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Breaking Down HR Global Barriers 98

What we have learned so far being part of the blogger squad at the HRTech Conference in London this week is that…

managing both local and global operations is something that a growing number of enterprises are focusing on, and the HR department has a central role to play in the success of this endeavour. Forging close and productive links between globally disparate branches is one aspect of this challenge, while utilising the long arm of social media to attract the right sort of talent from an international pool is another.

An enriching global culture

An international company has to contend with differences in culture and language but the potential benefits of bringing together globally distinct branches into a unified company culture are worth the effort.

Forward-thinking HR professionals have been experiencing the enriching effect of collaboration and some companies have even set up international networks of HR managers to identify the strengths of their local operation and manage the process of synergy.

What they have found is that while one branch excels in one HR area of responsibility, for example recruiting, another will have created an effective in-house training programme. Bringing these skills together takes both advanced planning and cross-cultural integration, which can be very demanding since working patterns, etiquette and priorities vary between nations. Realising this, the best organisations have prioritised creating a global identity that respects diversity while making the most of shared values such as the drive for success and excellence, both as individuals and team members.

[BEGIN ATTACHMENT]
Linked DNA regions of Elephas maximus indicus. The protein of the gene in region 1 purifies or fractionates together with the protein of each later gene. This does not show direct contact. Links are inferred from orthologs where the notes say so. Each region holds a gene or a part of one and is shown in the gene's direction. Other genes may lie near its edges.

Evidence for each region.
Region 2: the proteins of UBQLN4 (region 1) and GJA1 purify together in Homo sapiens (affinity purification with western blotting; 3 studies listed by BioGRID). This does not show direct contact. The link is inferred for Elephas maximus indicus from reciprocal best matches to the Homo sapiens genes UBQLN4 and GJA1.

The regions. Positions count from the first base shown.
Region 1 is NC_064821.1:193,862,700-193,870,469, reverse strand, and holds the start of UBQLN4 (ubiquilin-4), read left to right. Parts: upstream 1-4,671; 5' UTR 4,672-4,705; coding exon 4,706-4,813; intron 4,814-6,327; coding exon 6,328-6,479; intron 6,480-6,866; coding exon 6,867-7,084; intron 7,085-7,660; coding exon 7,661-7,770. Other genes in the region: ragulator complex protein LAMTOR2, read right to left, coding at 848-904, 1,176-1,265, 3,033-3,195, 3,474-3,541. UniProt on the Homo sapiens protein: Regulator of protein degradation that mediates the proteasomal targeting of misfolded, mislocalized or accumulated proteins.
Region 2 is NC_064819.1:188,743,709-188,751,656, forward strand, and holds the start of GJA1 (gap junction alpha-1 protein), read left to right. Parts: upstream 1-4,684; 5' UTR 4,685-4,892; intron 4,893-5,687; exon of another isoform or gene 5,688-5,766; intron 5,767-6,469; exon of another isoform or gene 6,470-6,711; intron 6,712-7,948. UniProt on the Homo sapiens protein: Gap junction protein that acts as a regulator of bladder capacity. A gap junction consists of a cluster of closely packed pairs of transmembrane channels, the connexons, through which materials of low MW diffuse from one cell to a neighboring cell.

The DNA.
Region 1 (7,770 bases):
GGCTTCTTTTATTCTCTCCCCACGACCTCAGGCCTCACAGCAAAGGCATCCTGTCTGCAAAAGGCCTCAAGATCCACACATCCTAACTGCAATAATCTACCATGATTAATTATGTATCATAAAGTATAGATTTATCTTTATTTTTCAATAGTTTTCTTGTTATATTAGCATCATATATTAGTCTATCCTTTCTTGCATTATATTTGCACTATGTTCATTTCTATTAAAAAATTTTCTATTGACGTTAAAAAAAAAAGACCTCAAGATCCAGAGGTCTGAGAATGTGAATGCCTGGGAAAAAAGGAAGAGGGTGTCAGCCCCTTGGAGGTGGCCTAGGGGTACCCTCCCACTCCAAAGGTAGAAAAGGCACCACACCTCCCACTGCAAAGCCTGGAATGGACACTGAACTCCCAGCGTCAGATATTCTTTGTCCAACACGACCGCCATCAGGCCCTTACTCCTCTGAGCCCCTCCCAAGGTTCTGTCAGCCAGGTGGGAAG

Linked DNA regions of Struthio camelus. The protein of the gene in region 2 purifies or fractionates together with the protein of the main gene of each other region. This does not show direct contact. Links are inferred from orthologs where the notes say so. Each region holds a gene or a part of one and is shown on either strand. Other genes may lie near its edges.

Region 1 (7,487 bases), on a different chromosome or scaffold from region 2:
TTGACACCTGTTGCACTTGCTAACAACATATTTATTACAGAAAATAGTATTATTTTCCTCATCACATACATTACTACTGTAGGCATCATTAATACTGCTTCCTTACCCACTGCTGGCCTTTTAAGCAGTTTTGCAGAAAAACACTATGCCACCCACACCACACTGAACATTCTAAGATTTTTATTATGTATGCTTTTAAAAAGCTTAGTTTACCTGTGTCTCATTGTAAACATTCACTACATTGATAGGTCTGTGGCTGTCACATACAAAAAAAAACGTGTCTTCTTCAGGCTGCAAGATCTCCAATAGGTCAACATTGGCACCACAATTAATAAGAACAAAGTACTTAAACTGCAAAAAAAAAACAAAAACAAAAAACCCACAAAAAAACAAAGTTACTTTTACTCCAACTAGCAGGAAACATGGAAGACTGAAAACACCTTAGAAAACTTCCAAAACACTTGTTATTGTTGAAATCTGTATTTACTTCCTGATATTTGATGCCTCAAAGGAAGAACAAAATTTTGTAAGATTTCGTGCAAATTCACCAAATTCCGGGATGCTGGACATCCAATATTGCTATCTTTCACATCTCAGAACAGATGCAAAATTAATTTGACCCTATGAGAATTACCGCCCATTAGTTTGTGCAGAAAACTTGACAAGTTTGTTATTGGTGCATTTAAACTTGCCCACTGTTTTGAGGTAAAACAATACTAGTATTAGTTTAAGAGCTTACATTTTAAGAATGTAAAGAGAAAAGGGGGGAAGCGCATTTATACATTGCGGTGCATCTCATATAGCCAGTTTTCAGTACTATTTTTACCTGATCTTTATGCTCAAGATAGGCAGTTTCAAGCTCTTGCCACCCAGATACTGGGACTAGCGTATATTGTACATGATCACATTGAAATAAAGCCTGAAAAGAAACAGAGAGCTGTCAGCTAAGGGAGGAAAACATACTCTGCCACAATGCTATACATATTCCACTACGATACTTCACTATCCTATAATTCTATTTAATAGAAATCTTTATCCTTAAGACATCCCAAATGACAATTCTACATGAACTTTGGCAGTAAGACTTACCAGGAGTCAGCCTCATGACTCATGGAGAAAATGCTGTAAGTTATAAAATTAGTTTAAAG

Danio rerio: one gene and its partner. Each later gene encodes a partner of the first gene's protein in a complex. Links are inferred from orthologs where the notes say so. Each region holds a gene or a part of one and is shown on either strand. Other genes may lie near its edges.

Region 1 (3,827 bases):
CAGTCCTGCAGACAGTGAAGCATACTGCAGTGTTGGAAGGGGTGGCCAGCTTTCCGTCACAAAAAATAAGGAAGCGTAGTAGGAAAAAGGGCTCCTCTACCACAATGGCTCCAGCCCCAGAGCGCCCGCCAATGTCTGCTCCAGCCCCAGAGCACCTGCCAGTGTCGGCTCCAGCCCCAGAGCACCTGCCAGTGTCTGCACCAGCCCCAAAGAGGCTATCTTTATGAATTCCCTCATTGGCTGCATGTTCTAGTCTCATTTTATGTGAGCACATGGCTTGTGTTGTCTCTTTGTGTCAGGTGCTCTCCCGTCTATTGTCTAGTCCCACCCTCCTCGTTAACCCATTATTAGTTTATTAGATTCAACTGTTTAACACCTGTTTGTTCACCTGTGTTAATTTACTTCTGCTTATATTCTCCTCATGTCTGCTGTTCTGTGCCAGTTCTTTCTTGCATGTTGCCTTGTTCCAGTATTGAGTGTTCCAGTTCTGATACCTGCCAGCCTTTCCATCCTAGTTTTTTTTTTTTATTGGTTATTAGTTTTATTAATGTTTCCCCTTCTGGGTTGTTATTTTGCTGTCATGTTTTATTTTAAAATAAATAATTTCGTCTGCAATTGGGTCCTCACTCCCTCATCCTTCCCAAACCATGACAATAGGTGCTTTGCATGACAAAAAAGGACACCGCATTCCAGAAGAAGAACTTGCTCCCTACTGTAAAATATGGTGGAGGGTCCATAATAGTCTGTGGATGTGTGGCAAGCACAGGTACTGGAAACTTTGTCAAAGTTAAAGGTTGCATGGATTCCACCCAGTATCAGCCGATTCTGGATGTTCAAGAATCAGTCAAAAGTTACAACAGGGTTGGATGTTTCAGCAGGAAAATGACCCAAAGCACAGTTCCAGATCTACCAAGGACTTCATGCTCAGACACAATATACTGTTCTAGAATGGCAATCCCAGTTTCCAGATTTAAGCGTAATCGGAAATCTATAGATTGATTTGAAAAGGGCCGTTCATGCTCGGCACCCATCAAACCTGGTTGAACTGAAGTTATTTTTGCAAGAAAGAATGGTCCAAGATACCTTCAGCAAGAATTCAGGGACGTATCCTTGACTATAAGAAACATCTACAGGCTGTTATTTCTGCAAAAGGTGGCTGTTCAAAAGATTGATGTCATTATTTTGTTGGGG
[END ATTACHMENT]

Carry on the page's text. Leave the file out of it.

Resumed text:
The role of Social Media
HR professionals may have arrived late on the social media scene, but they are now increasingly present at the interface between companies and their socially-orientated public, including future employees.

Big players such as Samsun, AXA, Santander and Virgin Media have already embraced a new open, transparent communication platform involving employees, customers and other stakeholders and more companies are following suit all the time.

Not only does social media break down global barriers by giving recruiters access to an international pool of talent, and enabling them to circulate news of career opportunities in real time, it is also increasingly being used as a means to get to know job applicants between the application and interview phases, cutting down on the number of ‘poor fit’ hires.

In addition, by helping to manage the social face of the company, HR professionals can help to ensure that they only appeal to those applicants who are likely to resonate with the company culture.

With surveys revealing that customers are apt to trust the word of reviewers above company advertising, the value of employees in promoting company values over social media has become widely recognised in recent years, with an increased focus on training staff on how to communicate with the public in a professional, respectful but authentic manner.

HR professionals can help to identify and train those members of staff with the ideal personality and attitude to become brand ambassadors.

In all, today’s global marketplace, the advance of IT and social media and the movement away from process-driven strategies means there has never been a more exciting time to be involved in Human Resources.

(c) New To HR.

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Nicole Le Maire

Nicole Le Maire

Global People Advisor at New To HR
People are important, whether you like it or not. That is where I come in, it is my work and passion to improve your business, people and... bottom-line. My job is to help you and offer people insights in a transparent and understandable way. My diverse international (35+ countries) management and HR experience spans from start-ups to established organisations advising them through their stages of creation, growth, and stabilisation.

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